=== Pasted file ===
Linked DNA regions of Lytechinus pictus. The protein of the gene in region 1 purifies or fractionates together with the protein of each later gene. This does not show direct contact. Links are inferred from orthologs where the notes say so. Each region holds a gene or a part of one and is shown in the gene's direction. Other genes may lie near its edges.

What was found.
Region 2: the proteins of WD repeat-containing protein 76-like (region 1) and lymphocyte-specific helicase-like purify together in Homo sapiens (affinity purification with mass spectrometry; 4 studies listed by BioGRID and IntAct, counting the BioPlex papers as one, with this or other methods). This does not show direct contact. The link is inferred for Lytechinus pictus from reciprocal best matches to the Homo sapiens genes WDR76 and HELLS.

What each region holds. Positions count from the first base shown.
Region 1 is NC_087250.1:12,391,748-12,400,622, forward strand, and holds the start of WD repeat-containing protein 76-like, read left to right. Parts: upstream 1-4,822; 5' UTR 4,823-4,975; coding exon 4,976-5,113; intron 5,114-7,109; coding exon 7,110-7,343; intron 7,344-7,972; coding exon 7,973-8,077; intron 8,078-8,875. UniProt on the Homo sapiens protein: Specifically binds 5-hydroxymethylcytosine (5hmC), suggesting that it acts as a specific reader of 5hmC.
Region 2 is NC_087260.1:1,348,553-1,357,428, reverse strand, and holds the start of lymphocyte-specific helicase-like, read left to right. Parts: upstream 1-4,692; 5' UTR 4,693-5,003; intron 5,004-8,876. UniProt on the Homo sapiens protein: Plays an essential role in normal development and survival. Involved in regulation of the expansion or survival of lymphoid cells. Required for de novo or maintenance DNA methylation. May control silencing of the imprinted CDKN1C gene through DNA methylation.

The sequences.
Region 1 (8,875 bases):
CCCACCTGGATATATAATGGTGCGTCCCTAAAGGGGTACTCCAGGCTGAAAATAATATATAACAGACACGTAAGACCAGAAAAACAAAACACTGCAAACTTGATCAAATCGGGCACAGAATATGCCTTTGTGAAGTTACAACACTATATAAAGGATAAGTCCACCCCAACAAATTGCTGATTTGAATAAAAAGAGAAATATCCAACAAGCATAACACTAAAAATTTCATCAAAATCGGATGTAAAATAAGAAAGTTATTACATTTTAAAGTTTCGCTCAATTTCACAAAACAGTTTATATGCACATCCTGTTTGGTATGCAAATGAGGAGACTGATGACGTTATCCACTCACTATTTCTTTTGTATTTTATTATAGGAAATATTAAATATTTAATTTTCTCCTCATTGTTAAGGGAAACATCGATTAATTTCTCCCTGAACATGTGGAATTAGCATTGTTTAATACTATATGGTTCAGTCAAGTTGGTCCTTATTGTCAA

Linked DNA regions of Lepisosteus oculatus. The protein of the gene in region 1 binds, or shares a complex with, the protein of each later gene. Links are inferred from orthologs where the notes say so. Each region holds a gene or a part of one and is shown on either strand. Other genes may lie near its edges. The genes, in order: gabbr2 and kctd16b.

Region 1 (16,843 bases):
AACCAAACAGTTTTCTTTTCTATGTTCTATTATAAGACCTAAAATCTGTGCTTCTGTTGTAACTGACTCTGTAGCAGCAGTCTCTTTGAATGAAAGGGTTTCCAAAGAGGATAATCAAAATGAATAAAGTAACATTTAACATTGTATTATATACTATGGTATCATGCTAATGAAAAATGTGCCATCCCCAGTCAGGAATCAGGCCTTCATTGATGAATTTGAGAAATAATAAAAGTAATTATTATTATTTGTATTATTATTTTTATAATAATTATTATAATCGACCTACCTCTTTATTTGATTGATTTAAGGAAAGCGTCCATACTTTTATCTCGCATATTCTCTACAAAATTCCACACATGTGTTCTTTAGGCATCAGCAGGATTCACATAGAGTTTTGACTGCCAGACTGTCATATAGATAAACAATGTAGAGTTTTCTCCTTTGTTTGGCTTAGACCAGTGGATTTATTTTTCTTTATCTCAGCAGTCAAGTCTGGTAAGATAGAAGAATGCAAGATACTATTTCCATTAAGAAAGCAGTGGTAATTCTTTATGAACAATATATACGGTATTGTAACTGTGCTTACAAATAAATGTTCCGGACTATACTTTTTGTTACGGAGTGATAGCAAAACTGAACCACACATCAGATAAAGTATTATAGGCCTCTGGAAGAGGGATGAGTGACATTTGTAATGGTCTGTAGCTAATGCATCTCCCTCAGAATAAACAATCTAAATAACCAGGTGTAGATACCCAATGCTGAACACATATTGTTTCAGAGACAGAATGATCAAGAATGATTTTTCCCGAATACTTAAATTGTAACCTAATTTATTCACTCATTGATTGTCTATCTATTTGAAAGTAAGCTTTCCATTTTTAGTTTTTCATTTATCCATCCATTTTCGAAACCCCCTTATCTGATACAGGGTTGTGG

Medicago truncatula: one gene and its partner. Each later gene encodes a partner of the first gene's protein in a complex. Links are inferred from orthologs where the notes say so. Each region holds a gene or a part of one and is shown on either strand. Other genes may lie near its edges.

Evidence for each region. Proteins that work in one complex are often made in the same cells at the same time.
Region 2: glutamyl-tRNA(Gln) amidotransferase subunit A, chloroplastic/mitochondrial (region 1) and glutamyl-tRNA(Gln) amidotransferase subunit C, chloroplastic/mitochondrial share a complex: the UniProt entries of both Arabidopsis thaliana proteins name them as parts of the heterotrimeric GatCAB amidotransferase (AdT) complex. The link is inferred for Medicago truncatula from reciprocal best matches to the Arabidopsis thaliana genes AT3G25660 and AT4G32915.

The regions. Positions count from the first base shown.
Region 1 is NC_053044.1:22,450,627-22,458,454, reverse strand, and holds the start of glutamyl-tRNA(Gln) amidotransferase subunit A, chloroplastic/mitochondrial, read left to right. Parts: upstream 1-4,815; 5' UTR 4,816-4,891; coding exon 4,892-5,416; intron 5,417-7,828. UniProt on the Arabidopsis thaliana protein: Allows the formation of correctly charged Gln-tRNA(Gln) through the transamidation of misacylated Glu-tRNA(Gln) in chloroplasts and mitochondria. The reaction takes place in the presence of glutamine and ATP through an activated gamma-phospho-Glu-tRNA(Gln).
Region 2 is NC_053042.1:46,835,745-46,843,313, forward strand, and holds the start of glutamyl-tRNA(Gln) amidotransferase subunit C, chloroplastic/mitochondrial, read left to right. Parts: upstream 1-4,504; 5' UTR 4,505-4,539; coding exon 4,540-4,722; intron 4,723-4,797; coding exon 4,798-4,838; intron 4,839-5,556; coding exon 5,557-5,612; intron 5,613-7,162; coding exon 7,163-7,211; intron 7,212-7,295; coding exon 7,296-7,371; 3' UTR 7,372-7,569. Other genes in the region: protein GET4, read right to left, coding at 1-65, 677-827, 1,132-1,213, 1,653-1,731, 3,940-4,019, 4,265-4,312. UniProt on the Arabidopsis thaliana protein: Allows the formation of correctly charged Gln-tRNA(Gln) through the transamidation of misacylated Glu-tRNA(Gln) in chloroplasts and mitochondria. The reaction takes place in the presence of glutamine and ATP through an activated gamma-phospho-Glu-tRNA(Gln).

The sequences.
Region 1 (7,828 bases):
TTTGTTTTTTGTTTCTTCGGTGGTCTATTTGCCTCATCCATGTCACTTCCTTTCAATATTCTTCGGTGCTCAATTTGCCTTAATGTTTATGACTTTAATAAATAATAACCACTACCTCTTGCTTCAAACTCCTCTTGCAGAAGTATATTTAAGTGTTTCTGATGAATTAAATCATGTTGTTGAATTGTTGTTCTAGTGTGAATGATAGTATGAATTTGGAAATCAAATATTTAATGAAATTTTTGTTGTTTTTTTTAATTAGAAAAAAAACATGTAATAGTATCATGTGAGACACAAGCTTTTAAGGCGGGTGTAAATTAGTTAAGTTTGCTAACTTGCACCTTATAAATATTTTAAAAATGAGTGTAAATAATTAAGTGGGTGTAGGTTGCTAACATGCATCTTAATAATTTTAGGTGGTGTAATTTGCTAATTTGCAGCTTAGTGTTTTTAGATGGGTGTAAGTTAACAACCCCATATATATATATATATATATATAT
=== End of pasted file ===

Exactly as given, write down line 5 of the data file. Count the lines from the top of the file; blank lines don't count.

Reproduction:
Region 1 is NC_087250.1:12,391,748-12,400,622, forward strand, and holds the start of WD repeat-containing protein 76-like, read left to right. Parts: upstream 1-4,822; 5' UTR 4,823-4,975; coding exon 4,976-5,113; intron 5,114-7,109; coding exon 7,110-7,343; intron 7,344-7,972; coding exon 7,973-8,077; intron 8,078-8,875. UniProt on the Homo sapiens protein: Specifically binds 5-hydroxymethylcytosine (5hmC), suggesting that it acts as a specific reader of 5hmC.